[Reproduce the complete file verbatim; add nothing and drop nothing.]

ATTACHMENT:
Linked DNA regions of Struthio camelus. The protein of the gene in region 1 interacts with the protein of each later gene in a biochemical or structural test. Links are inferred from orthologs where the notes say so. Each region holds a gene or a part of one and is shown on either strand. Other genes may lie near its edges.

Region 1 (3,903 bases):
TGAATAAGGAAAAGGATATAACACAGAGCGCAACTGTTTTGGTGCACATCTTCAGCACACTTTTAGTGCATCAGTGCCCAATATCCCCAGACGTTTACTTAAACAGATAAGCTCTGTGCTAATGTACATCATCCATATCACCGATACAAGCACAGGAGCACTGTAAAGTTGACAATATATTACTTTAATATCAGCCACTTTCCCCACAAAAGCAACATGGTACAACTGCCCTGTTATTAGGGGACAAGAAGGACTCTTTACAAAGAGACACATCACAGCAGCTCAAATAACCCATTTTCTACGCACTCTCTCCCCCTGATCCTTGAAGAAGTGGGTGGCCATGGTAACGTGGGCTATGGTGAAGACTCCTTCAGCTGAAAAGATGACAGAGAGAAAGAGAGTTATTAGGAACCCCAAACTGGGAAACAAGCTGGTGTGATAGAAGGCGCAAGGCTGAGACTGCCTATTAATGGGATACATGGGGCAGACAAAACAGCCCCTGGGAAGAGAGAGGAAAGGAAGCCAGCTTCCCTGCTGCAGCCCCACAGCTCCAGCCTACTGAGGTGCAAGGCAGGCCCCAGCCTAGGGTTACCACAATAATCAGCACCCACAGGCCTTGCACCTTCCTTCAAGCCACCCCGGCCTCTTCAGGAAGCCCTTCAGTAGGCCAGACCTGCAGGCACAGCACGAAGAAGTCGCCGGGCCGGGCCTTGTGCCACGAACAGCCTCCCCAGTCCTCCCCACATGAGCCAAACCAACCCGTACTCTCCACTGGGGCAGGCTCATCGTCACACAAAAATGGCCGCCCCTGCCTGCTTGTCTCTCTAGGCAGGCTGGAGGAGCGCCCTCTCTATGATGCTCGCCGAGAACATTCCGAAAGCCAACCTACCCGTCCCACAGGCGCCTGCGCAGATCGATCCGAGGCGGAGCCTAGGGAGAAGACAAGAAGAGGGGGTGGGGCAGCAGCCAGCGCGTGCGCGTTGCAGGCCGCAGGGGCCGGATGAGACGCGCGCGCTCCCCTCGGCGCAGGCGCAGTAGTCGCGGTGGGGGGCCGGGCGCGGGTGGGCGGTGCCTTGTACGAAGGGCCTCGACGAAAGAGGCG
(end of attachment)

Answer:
Linked DNA regions of Struthio camelus. The protein of the gene in region 1 interacts with the protein of each later gene in a biochemical or structural test. Links are inferred from orthologs where the notes say so. Each region holds a gene or a part of one and is shown on either strand. Other genes may lie near its edges.

Region 1 (3,903 bases):
TGAATAAGGAAAAGGATATAACACAGAGCGCAACTGTTTTGGTGCACATCTTCAGCACACTTTTAGTGCATCAGTGCCCAATATCCCCAGACGTTTACTTAAACAGATAAGCTCTGTGCTAATGTACATCATCCATATCACCGATACAAGCACAGGAGCACTGTAAAGTTGACAATATATTACTTTAATATCAGCCACTTTCCCCACAAAAGCAACATGGTACAACTGCCCTGTTATTAGGGGACAAGAAGGACTCTTTACAAAGAGACACATCACAGCAGCTCAAATAACCCATTTTCTACGCACTCTCTCCCCCTGATCCTTGAAGAAGTGGGTGGCCATGGTAACGTGGGCTATGGTGAAGACTCCTTCAGCTGAAAAGATGACAGAGAGAAAGAGAGTTATTAGGAACCCCAAACTGGGAAACAAGCTGGTGTGATAGAAGGCGCAAGGCTGAGACTGCCTATTAATGGGATACATGGGGCAGACAAAACAGCCCCTGGGAAGAGAGAGGAAAGGAAGCCAGCTTCCCTGCTGCAGCCCCACAGCTCCAGCCTACTGAGGTGCAAGGCAGGCCCCAGCCTAGGGTTACCACAATAATCAGCACCCACAGGCCTTGCACCTTCCTTCAAGCCACCCCGGCCTCTTCAGGAAGCCCTTCAGTAGGCCAGACCTGCAGGCACAGCACGAAGAAGTCGCCGGGCCGGGCCTTGTGCCACGAACAGCCTCCCCAGTCCTCCCCACATGAGCCAAACCAACCCGTACTCTCCACTGGGGCAGGCTCATCGTCACACAAAAATGGCCGCCCCTGCCTGCTTGTCTCTCTAGGCAGGCTGGAGGAGCGCCCTCTCTATGATGCTCGCCGAGAACATTCCGAAAGCCAACCTACCCGTCCCACAGGCGCCTGCGCAGATCGATCCGAGGCGGAGCCTAGGGAGAAGACAAGAAGAGGGGGTGGGGCAGCAGCCAGCGCGTGCGCGTTGCAGGCCGCAGGGGCCGGATGAGACGCGCGCGCTCCCCTCGGCGCAGGCGCAGTAGTCGCGGTGGGGGGCCGGGCGCGGGTGGGCGGTGCCTTGTACGAAGGGCCTCGACGAAAGAGGCG